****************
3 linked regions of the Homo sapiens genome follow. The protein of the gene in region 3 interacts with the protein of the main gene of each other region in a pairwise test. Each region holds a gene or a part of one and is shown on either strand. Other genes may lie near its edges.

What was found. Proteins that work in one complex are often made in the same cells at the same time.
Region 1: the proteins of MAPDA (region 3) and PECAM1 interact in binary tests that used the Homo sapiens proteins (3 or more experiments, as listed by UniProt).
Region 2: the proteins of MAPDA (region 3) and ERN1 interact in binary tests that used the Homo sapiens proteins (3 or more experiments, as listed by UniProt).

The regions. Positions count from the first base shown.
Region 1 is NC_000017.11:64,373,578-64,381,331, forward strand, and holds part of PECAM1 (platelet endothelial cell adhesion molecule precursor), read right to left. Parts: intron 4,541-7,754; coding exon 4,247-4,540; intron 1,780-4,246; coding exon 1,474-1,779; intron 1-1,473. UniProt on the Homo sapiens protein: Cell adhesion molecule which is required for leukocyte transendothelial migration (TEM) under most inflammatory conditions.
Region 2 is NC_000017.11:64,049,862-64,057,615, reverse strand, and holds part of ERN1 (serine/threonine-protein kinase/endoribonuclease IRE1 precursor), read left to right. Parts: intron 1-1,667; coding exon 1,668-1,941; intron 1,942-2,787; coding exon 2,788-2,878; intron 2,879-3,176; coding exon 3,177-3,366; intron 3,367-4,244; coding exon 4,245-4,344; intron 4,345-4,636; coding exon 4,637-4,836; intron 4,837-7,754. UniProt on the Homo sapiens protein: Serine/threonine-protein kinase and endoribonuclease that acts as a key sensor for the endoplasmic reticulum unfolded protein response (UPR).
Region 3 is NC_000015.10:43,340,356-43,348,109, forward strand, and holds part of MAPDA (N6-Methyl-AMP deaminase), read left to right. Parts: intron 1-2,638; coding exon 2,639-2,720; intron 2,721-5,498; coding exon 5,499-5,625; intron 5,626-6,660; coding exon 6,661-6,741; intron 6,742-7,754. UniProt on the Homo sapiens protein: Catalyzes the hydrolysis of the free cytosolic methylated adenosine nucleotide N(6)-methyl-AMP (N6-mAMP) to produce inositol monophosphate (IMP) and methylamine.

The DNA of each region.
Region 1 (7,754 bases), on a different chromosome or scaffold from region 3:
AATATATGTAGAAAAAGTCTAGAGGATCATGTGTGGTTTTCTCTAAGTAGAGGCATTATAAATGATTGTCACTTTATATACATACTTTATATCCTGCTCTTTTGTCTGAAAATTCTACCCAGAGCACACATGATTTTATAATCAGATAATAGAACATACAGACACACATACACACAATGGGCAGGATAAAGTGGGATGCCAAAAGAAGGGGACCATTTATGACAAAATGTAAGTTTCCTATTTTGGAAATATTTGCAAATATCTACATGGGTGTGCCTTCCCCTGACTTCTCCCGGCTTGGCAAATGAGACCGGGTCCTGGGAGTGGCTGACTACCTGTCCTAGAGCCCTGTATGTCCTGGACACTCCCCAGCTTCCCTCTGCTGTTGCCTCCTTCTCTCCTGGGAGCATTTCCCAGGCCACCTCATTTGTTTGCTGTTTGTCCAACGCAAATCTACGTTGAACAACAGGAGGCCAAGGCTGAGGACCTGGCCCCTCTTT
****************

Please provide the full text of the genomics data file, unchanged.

3 linked regions of the Homo sapiens genome follow. The protein of the gene in region 3 interacts with the protein of the main gene of each other region in a pairwise test. Each region holds a gene or a part of one and is shown on either strand. Other genes may lie near its edges.

What was found. Proteins that work in one complex are often made in the same cells at the same time.
Region 1: the proteins of MAPDA (region 3) and PECAM1 interact in binary tests that used the Homo sapiens proteins (3 or more experiments, as listed by UniProt).
Region 2: the proteins of MAPDA (region 3) and ERN1 interact in binary tests that used the Homo sapiens proteins (3 or more experiments, as listed by UniProt).

The regions. Positions count from the first base shown.
Region 1 is NC_000017.11:64,373,578-64,381,331, forward strand, and holds part of PECAM1 (platelet endothelial cell adhesion molecule precursor), read right to left. Parts: intron 4,541-7,754; coding exon 4,247-4,540; intron 1,780-4,246; coding exon 1,474-1,779; intron 1-1,473. UniProt on the Homo sapiens protein: Cell adhesion molecule which is required for leukocyte transendothelial migration (TEM) under most inflammatory conditions.
Region 2 is NC_000017.11:64,049,862-64,057,615, reverse strand, and holds part of ERN1 (serine/threonine-protein kinase/endoribonuclease IRE1 precursor), read left to right. Parts: intron 1-1,667; coding exon 1,668-1,941; intron 1,942-2,787; coding exon 2,788-2,878; intron 2,879-3,176; coding exon 3,177-3,366; intron 3,367-4,244; coding exon 4,245-4,344; intron 4,345-4,636; coding exon 4,637-4,836; intron 4,837-7,754. UniProt on the Homo sapiens protein: Serine/threonine-protein kinase and endoribonuclease that acts as a key sensor for the endoplasmic reticulum unfolded protein response (UPR).
Region 3 is NC_000015.10:43,340,356-43,348,109, forward strand, and holds part of MAPDA (N6-Methyl-AMP deaminase), read left to right. Parts: intron 1-2,638; coding exon 2,639-2,720; intron 2,721-5,498; coding exon 5,499-5,625; intron 5,626-6,660; coding exon 6,661-6,741; intron 6,742-7,754. UniProt on the Homo sapiens protein: Catalyzes the hydrolysis of the free cytosolic methylated adenosine nucleotide N(6)-methyl-AMP (N6-mAMP) to produce inositol monophosphate (IMP) and methylamine.

The DNA of each region.
Region 1 (7,754 bases), on a different chromosome or scaffold from region 3:
AATATATGTAGAAAAAGTCTAGAGGATCATGTGTGGTTTTCTCTAAGTAGAGGCATTATAAATGATTGTCACTTTATATACATACTTTATATCCTGCTCTTTTGTCTGAAAATTCTACCCAGAGCACACATGATTTTATAATCAGATAATAGAACATACAGACACACATACACACAATGGGCAGGATAAAGTGGGATGCCAAAAGAAGGGGACCATTTATGACAAAATGTAAGTTTCCTATTTTGGAAATATTTGCAAATATCTACATGGGTGTGCCTTCCCCTGACTTCTCCCGGCTTGGCAAATGAGACCGGGTCCTGGGAGTGGCTGACTACCTGTCCTAGAGCCCTGTATGTCCTGGACACTCCCCAGCTTCCCTCTGCTGTTGCCTCCTTCTCTCCTGGGAGCATTTCCCAGGCCACCTCATTTGTTTGCTGTTTGTCCAACGCAAATCTACGTTGAACAACAGGAGGCCAAGGCTGAGGACCTGGCCCCTCTTT